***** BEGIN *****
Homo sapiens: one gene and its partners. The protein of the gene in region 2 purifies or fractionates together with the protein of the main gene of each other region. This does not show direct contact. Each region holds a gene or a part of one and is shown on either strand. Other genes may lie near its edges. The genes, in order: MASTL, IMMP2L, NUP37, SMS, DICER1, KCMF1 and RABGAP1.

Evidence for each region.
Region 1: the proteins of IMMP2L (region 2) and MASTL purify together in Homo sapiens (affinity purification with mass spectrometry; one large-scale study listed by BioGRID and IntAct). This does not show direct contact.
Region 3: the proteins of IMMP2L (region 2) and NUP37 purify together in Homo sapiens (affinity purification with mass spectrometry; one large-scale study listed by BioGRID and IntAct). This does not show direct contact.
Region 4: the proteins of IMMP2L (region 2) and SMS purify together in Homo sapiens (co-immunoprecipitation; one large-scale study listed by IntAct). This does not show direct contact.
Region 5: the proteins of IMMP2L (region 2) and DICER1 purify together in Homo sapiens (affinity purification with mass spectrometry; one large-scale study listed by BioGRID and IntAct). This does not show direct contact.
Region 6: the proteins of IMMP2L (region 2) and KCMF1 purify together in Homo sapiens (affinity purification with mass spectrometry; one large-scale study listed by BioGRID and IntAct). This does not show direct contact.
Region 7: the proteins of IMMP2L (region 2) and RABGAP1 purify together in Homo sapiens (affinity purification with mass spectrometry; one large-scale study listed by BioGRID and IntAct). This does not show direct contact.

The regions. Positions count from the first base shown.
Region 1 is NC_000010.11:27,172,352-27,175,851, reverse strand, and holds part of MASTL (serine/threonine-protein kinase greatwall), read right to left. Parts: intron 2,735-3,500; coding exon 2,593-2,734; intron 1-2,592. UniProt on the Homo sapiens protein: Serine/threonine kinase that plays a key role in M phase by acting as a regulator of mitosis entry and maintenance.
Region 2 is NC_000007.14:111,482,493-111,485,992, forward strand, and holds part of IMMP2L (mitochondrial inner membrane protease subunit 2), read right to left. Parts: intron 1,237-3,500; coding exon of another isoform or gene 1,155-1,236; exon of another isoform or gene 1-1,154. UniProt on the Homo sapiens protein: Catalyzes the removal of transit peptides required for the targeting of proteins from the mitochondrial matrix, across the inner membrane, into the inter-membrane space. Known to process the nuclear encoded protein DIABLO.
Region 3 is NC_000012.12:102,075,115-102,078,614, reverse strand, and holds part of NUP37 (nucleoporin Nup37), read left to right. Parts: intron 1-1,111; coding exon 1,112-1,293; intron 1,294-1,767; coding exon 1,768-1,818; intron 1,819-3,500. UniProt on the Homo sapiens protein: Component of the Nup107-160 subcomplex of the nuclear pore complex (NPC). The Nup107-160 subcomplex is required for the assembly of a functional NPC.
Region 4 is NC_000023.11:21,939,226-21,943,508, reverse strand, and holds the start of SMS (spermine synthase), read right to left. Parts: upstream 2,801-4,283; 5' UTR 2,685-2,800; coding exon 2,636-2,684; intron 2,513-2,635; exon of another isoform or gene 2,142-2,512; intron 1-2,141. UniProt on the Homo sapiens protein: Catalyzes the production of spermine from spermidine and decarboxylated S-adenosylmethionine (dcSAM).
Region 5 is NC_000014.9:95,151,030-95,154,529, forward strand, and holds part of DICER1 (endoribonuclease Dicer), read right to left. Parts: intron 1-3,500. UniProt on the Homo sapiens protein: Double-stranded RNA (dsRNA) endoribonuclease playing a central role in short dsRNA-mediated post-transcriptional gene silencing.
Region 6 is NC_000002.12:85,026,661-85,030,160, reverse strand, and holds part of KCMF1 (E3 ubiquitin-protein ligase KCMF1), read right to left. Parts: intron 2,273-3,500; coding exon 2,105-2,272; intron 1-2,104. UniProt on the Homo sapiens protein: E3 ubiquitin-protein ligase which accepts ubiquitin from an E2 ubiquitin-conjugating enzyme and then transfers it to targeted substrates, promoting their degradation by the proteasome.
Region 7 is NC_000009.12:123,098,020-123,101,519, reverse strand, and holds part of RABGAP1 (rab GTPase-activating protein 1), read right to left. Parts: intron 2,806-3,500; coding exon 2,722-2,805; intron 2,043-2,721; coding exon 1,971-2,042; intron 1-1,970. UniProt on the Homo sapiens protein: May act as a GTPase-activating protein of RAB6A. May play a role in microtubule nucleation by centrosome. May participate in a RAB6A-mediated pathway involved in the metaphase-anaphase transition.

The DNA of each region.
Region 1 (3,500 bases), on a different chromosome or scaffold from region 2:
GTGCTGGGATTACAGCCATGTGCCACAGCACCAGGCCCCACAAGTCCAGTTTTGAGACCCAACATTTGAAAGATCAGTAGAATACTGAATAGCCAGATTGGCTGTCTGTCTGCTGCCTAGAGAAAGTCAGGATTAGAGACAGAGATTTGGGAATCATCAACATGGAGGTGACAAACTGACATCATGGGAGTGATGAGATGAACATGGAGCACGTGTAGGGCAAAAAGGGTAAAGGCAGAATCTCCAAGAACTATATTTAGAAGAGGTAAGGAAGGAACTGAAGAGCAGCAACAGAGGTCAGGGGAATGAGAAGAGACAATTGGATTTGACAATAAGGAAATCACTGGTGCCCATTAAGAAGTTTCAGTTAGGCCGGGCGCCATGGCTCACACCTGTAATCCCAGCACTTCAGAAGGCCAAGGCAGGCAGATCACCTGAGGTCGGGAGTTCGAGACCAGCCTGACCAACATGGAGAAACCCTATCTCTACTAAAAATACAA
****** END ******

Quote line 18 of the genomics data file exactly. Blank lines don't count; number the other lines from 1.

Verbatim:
Region 1 (3,500 bases), on a different chromosome or scaffold from region 2: